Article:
Ever wondered what it’s like to sit in the interviewers chair at Microsoft? I for one wouldn’t want to find myself there, but the interview questions are fun and sometimes funny and typically are broken down into a riddle, questions about algorithms, applications, and thinker type questions. Some of my favorites:
1. Imagine you are standing in front of a mirror, facing it. Raise your left hand. Raise your right hand. Look at your reflection. When you raise your left hand your reflection raises what appears to be his right hand. But when you tilt your head up, your reflection does too, and does not appear to tilt his/her head down. Why is it that the mirror appears to reverse left and right, but not up and down?
2. One train leaves Los Angeles at 15mph heading for New York. Another train leaves from New York at 20mph heading for Los Angeles on the same track. If a bird, flying at 25mph, leaves from Los Angeles at the same time as the train and flies back and forth between the two trains until they collide, how far will the bird have traveled?
3. If you have two buckets, one with red paint and the other with blue paint, and you take one cup from the blue bucket and poor it into the red bucket. Then you take one cup from the red bucket and poor it into the blue bucket. Which bucket has the highest ratio between red and blue? Prove it mathematically.
4. How many manhole covers are there in the USA?
Algorithms (If you can answer these, kudos to you, I couldn’t! :) )
1. Suppose you have an array of 1001 integers. The integers are in random order, but you know each of the integers is between 1 and 1000 (inclusive). In addition, each number appears only once in the array, except for one number, which occurs twice. Assume that you can access each element of the array only once. Describe an algorithm to find the repeated number. If you used auxiliary storage in your algorithm, can you find an algorithm that does not require it?
2. Implement an algorithm that takes two strings as input, and returns the intersection of the two, with each letter represented at most once. Now speed it up. Now test it.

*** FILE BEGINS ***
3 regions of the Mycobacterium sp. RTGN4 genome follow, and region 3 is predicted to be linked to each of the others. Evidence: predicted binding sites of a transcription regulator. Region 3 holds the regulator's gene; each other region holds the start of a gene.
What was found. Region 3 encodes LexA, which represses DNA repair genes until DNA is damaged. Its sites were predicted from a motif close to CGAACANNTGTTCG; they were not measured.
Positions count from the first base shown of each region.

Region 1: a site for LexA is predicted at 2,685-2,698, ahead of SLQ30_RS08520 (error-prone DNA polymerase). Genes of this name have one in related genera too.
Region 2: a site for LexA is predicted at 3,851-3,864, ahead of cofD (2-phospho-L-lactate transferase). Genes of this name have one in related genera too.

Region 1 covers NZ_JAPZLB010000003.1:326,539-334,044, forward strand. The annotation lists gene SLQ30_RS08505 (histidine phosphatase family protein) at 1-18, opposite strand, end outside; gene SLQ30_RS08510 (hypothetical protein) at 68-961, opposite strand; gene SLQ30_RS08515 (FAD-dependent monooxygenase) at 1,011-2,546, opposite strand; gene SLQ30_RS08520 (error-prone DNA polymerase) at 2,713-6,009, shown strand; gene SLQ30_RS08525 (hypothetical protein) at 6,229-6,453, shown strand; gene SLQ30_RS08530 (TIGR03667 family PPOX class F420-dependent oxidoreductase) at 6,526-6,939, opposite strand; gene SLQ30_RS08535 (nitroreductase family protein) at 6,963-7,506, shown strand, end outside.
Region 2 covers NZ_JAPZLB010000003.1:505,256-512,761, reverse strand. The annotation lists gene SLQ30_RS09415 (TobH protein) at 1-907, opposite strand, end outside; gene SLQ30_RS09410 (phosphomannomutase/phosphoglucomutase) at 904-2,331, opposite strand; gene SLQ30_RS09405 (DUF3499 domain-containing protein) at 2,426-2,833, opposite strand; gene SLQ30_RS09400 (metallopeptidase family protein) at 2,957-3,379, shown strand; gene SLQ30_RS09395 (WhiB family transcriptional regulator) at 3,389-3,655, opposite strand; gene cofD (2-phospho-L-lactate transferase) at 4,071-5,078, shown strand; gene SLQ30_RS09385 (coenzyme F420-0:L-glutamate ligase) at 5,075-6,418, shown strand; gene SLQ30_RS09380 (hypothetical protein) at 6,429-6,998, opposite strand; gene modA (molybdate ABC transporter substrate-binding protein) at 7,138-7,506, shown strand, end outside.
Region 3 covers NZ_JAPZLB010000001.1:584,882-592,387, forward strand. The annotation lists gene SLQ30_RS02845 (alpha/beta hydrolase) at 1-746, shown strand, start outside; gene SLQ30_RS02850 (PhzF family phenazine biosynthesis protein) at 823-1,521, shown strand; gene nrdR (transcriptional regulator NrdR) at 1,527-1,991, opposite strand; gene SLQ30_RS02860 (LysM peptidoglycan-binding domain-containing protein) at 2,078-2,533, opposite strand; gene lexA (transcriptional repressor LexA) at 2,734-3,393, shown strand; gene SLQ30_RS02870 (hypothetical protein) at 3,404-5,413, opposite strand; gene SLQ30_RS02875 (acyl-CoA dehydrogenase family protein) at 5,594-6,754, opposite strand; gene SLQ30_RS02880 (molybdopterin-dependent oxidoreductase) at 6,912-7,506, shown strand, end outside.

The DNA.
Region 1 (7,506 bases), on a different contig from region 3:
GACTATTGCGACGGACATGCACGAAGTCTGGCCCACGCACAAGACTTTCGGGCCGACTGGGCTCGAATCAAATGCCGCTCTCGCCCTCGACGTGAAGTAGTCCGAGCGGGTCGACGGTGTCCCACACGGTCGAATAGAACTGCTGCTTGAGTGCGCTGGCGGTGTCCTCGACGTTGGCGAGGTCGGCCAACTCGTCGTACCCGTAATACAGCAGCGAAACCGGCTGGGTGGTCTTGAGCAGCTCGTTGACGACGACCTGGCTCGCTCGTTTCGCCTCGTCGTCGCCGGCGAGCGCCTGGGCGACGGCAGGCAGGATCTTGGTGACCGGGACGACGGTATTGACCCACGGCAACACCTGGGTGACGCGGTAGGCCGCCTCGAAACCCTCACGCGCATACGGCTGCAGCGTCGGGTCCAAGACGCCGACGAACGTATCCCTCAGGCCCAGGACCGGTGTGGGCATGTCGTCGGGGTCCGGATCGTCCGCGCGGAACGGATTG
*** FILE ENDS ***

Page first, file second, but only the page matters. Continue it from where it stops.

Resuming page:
3. How would you print out the data in a binary tree, level by level, starting at the top?
4. Imagine this scenario:
I/O completion ports are communication ports which take handles to files, sockets, or any other I/O. When a Read or Write is submitted to them, they cache the data (if necessary), and attempt to take the request to completion. Upon error or completion, they call a user-supplied function to let the users application know that that particular request has completed. They work asynchronously, and can process an unlimited number of simultaneous requests.
Design the implementation and thread models for I/O completion ports. Remember to take into account multi-processor machines.
1. How can computer technology be integrated in an elevator system for a hundred story office building? How do you optimize for availability? How would variation of traffic over a typical work week or floor or time of day affect this?
2. Define a user interface for indenting selected text in a Word document. Consider selections ranging from a single sentence up through selections of several pages. Consider selections not currently visible or only partially visible. What are the states of the new UI controls? How will the user know what the controls are for and when to use them?
3. How would you design a coffee-machine for an automobile.
4. How would you go about building a keyboard for 1-handed users?
1. How would you explain how to use Microsoft Excel to your grandma?
2. Suppose you go home, enter your house/apartment, hit the light switch, and nothing happens – no light floods the room. What exactly, in order, are the steps you would take in determining what the problem was?
3. How are M&Ms made?
4. You have been assigned to design Bill Gates bathroom. Naturally, cost is not a consideration. You may not speak to Bill.
News Source: Sells Brothers